April 17—helped spring clean the future Waller-McMunn radio museum building
April 18—submitted article on CARA’s Earth Day Adopt-A-Highway cleanup (in paper on April 21)
April 19—was net control station for CARA Weather and ARES/NTS nets
April 21—attended the Guernsey County EMA Drill orientation—we will handle all radio and phone messages
April 21—attended the CARA lunch
April 22—sent CARA and GCARES meeting announcements to contact at newspaper
April 24—attended the Athens County Amateur Radio Association Hamfest (where my husband District 9
                 Emergency Coordinator Sonny, W8FHF, and I presented Section Manager Scott Yonally, N8SY,
                 With CARA’s history: A Century of Radio: W8VP Cambridge Amateur Radio Association
                 1913-2013) **
April 25—attended the CARA Officers’ meeting
April 26—checked into the CARA Weather and ARES/NTS nets
April 28—attended the CARA lunch
April 28—CARA and GCARES meeting announcements aired on local radio stations
April 29—CARA and GCARES meeting announcements aired on local radio stations
April 30—CARA and GCARES meeting announcements aired on local radio stations
April 30—attended the Guernsey County ARES (GCARES) meeting
April 30—attended the CARA monthly business meeting

**There is a link on the home page of the CARA web site ( to order a copy of the CARA history book mentioned above.

If you attend the Dayton Hamvention, and I hope you will, be sure to stop by the Ohio Section booth in ARRL area.

I want to wish everyone a safe Memorial Day weekend with family and friends.

’73 Lyn, N8IMW  
Remember to be Radio Active!


From: Fritz Tender, WD8E - Assistant Section Manager

April brings the Athens Hamfest, one of my favorite Hamfest in Ohio.  This year was no exception.  I tip my hat to Eric WD8RIF and crew for doing a great job.  The weather could not have been better, the venue clean and well-kept and as always the workers are more than helpful.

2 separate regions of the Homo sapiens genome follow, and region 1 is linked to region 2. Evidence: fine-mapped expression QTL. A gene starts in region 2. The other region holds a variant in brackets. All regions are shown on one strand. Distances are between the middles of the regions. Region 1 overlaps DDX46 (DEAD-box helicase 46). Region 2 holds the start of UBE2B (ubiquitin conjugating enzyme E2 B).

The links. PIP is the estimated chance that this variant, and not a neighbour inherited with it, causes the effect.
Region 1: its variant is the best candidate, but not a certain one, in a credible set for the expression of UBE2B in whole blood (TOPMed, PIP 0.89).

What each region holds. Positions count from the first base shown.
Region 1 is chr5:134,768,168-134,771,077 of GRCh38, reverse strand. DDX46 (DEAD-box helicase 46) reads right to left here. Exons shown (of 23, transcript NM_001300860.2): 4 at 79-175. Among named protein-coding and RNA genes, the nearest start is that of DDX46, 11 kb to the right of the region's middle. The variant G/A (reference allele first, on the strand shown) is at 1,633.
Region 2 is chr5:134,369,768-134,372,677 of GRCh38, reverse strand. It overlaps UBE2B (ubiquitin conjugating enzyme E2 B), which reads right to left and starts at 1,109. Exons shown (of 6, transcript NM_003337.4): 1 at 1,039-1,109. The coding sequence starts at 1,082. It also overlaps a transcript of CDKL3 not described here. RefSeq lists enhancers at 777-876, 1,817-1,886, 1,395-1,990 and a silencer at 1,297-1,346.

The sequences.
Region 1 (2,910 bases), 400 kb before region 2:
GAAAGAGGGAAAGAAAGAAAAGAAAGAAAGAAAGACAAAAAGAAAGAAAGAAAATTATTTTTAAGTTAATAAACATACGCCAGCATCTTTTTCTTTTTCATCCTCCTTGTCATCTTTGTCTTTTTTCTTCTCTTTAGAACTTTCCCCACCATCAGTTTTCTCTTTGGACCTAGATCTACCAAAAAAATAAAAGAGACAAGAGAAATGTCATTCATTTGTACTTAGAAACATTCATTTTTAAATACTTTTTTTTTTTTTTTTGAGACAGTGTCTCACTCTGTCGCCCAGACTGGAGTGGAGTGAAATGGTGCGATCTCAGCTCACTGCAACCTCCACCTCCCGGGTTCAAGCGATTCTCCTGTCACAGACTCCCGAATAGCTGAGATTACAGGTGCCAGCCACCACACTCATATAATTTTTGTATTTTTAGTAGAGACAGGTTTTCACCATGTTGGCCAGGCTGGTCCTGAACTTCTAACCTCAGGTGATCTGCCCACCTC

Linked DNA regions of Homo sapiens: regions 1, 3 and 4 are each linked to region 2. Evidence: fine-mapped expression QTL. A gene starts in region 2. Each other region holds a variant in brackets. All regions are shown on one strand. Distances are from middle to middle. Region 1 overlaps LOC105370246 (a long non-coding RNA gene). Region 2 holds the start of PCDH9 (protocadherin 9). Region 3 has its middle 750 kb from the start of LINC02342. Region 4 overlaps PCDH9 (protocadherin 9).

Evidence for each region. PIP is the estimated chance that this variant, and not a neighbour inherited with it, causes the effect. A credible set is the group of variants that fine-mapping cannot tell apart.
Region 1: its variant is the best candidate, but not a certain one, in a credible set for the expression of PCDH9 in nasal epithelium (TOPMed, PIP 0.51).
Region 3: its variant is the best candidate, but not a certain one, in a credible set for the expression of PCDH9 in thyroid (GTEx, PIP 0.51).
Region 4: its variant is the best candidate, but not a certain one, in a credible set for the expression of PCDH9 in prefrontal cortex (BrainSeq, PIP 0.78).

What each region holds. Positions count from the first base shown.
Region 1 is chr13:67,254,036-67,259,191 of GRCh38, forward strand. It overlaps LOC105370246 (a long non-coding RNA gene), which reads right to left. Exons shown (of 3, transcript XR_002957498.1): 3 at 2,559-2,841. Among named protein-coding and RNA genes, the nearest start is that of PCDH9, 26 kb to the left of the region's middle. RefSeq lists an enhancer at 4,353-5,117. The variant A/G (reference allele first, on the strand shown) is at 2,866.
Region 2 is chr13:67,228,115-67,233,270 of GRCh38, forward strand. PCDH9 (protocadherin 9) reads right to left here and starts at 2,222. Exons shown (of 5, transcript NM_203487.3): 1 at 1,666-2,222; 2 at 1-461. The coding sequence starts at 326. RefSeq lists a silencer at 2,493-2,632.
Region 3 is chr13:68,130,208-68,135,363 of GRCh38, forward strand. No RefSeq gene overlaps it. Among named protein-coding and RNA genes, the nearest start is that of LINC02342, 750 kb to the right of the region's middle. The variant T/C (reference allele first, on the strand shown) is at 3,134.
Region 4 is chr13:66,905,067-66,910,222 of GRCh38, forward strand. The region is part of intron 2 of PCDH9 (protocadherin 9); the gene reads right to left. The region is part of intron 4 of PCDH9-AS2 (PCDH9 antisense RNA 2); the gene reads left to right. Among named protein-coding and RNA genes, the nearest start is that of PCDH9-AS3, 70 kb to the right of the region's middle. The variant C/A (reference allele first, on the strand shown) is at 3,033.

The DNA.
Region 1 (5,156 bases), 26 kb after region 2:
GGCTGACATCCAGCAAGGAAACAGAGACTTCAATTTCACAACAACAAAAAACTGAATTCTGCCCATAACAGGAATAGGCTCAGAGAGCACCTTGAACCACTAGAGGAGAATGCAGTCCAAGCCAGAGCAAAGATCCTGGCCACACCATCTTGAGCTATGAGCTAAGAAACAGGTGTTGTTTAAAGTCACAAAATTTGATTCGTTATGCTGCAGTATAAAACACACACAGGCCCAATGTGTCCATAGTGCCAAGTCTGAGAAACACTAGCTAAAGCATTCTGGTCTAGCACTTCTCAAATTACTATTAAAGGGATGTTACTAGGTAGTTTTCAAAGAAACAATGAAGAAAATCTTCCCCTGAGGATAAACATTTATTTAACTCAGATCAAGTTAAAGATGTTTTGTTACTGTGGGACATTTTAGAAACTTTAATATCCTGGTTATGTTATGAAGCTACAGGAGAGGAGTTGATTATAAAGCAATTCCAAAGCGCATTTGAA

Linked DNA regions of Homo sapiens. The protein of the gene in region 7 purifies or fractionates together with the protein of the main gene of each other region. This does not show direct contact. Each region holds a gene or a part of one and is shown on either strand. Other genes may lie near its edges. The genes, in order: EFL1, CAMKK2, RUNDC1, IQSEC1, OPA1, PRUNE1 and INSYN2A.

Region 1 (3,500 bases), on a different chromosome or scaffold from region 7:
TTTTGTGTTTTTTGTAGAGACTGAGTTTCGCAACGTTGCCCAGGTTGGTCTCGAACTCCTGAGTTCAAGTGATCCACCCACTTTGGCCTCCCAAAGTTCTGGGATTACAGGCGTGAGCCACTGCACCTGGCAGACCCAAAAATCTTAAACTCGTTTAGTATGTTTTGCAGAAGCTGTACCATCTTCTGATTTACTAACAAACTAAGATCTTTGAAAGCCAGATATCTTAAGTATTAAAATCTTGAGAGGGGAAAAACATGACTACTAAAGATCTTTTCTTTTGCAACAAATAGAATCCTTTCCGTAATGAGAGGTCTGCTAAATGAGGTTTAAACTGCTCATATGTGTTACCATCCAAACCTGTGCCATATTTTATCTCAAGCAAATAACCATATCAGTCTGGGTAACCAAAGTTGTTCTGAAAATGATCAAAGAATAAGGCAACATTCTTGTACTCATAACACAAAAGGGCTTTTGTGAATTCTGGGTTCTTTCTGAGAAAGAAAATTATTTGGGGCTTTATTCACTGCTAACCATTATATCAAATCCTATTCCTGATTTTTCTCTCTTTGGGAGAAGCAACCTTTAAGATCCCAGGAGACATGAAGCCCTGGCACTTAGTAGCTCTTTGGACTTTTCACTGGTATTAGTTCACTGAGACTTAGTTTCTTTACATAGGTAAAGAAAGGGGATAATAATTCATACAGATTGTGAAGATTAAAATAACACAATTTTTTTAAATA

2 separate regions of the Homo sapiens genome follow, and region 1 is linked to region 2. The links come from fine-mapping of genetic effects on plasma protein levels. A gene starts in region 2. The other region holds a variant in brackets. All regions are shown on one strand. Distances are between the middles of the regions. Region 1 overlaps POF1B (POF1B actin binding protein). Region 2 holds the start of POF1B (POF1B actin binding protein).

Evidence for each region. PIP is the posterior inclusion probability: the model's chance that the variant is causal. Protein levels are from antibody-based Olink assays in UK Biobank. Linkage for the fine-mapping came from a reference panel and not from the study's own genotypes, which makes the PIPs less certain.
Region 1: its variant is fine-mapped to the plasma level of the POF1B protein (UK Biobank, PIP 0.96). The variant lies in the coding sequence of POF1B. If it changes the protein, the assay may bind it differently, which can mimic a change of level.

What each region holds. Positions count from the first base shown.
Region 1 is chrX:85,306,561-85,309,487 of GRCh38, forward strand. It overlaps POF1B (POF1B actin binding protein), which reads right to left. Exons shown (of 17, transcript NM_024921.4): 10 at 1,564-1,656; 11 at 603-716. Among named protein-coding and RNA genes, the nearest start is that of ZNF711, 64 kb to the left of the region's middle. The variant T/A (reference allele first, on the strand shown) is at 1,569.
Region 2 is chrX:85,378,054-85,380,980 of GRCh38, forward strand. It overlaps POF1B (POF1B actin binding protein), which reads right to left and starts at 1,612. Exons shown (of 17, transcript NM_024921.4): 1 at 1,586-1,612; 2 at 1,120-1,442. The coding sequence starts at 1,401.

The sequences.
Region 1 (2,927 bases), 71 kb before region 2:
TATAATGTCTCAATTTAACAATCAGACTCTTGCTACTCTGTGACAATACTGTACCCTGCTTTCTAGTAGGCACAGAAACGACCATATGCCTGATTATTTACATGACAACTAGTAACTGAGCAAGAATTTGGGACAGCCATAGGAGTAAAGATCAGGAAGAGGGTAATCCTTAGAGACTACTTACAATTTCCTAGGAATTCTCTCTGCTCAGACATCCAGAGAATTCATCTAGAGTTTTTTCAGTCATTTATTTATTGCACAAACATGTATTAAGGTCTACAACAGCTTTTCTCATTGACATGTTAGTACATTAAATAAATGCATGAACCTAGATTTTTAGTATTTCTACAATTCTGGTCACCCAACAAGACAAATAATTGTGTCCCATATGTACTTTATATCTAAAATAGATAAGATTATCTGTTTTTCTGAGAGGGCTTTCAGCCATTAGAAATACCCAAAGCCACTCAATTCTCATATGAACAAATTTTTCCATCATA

Spending a little time at the ARRL table did afford me the opportunity to visit many friends that I don't get to see often enough.  Although I did not make any purchases, I did enjoy browsing the tables, trunks and truck beds. 

The next event is Dayton.  Stop by the Ohio booth in the ARRL Expo area, I look forward to seeing many of you then.
I hope to see you there.

73, Fritz, WD8E


From: Kitty Hevener, W8TDA - Assistant Section Manager

Why contest?

If you are not a contester, that thought has probably crossed your mind, especially when you just want to chat with other hams.  Perhaps you have even been bold enough to speak your mind about freeing up the air waves by banning contesting.  Like many other facets of our diverse hobby, contesting is a tool you can use to build and enhance skills you will need to provide emergency communications, the reason for our existence.  In an emergency, you will likely be asked to send and receive accurate information about conditions at the same time that your adrenalin is pumping and controlled chaos is erupting all around you.  Under these trying conditions, How long will you be able to stay on you’re a game?  How tuned in to the little nuances of your equipment are you?  And, last but not least, what’s the best way to get the information to its destination?

I think that contesting is one of the best simulators of emergency operating conditions amateur radio has to offer.  It can help you learn the ins and outs of your equipment and propagation.  Through repetition and practice copying contest exchanges on crowded bands under less than ideal propagation, you will gain skill and confidence to provide effective communications during an emergency.  Working contests for as long as you can without stopping will help you build the physical and mental endurance you will need when the real call comes.  Best of all, it’s fun, especially if you like competing against yourself or your friends for bragging rights!